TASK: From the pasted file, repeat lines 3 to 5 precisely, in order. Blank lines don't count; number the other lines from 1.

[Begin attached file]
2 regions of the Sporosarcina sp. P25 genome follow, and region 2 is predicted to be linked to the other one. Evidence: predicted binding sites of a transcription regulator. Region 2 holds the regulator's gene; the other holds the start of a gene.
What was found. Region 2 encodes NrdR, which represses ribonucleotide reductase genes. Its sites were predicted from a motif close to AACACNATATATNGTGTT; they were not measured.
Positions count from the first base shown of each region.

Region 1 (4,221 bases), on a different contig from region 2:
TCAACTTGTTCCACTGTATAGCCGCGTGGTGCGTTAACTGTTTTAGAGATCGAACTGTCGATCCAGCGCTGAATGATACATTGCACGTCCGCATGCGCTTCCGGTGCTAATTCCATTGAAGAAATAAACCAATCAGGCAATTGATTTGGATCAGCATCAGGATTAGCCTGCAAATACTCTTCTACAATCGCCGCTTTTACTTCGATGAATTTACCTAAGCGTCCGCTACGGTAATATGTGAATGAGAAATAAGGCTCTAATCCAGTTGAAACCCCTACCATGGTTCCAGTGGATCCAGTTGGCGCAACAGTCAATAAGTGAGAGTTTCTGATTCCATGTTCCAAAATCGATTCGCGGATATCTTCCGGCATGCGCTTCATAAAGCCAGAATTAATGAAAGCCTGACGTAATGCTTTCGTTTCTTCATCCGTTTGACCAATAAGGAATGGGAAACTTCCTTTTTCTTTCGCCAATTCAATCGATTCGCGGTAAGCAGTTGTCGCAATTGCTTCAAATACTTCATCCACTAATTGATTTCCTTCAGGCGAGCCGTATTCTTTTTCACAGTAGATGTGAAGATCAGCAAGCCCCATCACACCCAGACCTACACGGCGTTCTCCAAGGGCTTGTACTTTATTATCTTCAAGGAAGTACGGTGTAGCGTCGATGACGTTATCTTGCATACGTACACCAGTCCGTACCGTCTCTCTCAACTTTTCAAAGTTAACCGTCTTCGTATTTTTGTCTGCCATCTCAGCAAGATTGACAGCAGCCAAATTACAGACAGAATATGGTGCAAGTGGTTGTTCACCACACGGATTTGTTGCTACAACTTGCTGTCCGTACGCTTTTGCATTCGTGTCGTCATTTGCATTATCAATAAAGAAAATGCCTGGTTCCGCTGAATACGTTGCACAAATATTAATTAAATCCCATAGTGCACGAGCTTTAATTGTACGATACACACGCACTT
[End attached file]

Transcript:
Positions count from the first base shown of each region.

Region 1 (4,221 bases), on a different contig from region 2:
TCAACTTGTTCCACTGTATAGCCGCGTGGTGCGTTAACTGTTTTAGAGATCGAACTGTCGATCCAGCGCTGAATGATACATTGCACGTCCGCATGCGCTTCCGGTGCTAATTCCATTGAAGAAATAAACCAATCAGGCAATTGATTTGGATCAGCATCAGGATTAGCCTGCAAATACTCTTCTACAATCGCCGCTTTTACTTCGATGAATTTACCTAAGCGTCCGCTACGGTAATATGTGAATGAGAAATAAGGCTCTAATCCAGTTGAAACCCCTACCATGGTTCCAGTGGATCCAGTTGGCGCAACAGTCAATAAGTGAGAGTTTCTGATTCCATGTTCCAAAATCGATTCGCGGATATCTTCCGGCATGCGCTTCATAAAGCCAGAATTAATGAAAGCCTGACGTAATGCTTTCGTTTCTTCATCCGTTTGACCAATAAGGAATGGGAAACTTCCTTTTTCTTTCGCCAATTCAATCGATTCGCGGTAAGCAGTTGTCGCAATTGCTTCAAATACTTCATCCACTAATTGATTTCCTTCAGGCGAGCCGTATTCTTTTTCACAGTAGATGTGAAGATCAGCAAGCCCCATCACACCCAGACCTACACGGCGTTCTCCAAGGGCTTGTACTTTATTATCTTCAAGGAAGTACGGTGTAGCGTCGATGACGTTATCTTGCATACGTACACCAGTCCGTACCGTCTCTCTCAACTTTTCAAAGTTAACCGTCTTCGTATTTTTGTCTGCCATCTCAGCAAGATTGACAGCAGCCAAATTACAGACAGAATATGGTGCAAGTGGTTGTTCACCACACGGATTTGTTGCTACAACTTGCTGTCCGTACGCTTTTGCATTCGTGTCGTCATTTGCATTATCAATAAAGAAAATGCCTGGTTCCGCTGAATACGTTGCACAAATATTAATTAAATCCCATAGTGCACGAGCTTTAATTGTACGATACACACGCACTT